Professional Education proposals should present innovative procedures for research, clinical, and/or programming or discussion and debate regarding professional issues related to a Topic Area. They may be based on data or information previously presented in textbooks, research literature, professional conferences, or other dissemination outlet. They are submitted for originality, relevant contemporary impact, or continued appeal to a significant number of attendees. The quantity of information presented is appropriate to the proposed length of the session.
If you select the Professional Education abstract type, the submission system will prompt you to enter three learner outcomes.
Learner outcomes describe what participants will be able to do as a result of attending the session. Outcomes must be stated as observable behaviors completing the sentence "After completing this activity, participants will be able to..." Verbs denoting mental states such as "know," "understand," and "appreciate" should be avoided. Instead, use action verbs such as "describe," "discuss," and "explain."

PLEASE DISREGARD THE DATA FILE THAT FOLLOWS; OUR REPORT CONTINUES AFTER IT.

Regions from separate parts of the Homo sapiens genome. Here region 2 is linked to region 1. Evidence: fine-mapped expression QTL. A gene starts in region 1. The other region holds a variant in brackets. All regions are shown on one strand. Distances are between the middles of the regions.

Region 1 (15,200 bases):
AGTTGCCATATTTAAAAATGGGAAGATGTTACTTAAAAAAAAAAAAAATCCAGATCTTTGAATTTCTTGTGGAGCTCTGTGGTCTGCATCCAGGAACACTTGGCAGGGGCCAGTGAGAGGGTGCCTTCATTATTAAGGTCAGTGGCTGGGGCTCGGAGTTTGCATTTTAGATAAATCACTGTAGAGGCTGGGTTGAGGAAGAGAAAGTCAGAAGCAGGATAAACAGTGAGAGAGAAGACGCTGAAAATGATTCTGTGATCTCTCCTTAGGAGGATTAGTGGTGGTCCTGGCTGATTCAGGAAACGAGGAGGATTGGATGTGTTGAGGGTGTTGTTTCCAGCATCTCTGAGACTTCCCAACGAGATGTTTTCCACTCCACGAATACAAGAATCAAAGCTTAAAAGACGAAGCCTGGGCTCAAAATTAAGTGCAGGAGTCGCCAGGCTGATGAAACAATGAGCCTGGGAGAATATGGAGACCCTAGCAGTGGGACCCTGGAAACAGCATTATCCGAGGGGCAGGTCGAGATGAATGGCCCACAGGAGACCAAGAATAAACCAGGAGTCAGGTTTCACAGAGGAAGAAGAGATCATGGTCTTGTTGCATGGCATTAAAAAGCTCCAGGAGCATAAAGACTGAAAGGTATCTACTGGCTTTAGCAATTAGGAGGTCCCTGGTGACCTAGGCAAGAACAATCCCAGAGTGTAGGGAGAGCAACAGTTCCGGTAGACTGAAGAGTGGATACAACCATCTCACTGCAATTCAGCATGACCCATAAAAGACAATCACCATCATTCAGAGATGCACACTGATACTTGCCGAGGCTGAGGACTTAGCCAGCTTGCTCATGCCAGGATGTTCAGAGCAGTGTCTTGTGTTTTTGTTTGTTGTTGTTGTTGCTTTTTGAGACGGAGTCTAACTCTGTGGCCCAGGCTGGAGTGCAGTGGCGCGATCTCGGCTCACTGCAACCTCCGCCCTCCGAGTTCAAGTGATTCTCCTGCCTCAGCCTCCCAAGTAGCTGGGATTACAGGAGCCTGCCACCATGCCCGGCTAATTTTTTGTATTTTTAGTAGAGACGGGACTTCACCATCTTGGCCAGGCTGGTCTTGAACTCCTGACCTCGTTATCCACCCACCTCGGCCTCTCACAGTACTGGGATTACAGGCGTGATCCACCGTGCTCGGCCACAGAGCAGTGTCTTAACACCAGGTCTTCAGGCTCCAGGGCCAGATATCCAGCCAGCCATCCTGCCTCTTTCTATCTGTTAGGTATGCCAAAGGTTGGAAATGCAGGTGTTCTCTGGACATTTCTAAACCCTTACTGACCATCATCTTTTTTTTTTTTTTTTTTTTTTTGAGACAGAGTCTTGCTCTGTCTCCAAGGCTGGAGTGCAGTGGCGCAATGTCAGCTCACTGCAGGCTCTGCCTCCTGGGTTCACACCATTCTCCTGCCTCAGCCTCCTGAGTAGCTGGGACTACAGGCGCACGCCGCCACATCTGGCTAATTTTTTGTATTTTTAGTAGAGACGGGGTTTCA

Professional Education proposals are evaluated by the following criteria:
- strength of theoretical/scientific or professional rationale supporting the proposal
- originality of proposal
- relevance to contemporary issues in the profession
- suitability of the amount of information to be presented to the proposed session length
- clarity of goals/learner outcomes
- overall clarity of proposal
Research proposals should present new research findings or research in progress dealing with typical and/or atypical aspects of hearing, language, speech, or swallowing. Presentations should be based on original research and provide new data/information pertaining to either scientific bases of the discipline or clinical practice. Data/information regarding new interpretations of existing data may also be included in this category. The objective of a Research presentation is to share the process and products of inquiry.
There are three pre-determined learner outcomes for all Research proposals. After completing the activity, participants will be able to:
- describe major elements of the study design
- discuss the authors' conclusions
- identify possible implications for practice
Research proposals are evaluated using the following criteria:
- strength of theoretical/scientific rationale for research question
- originality of research question(s)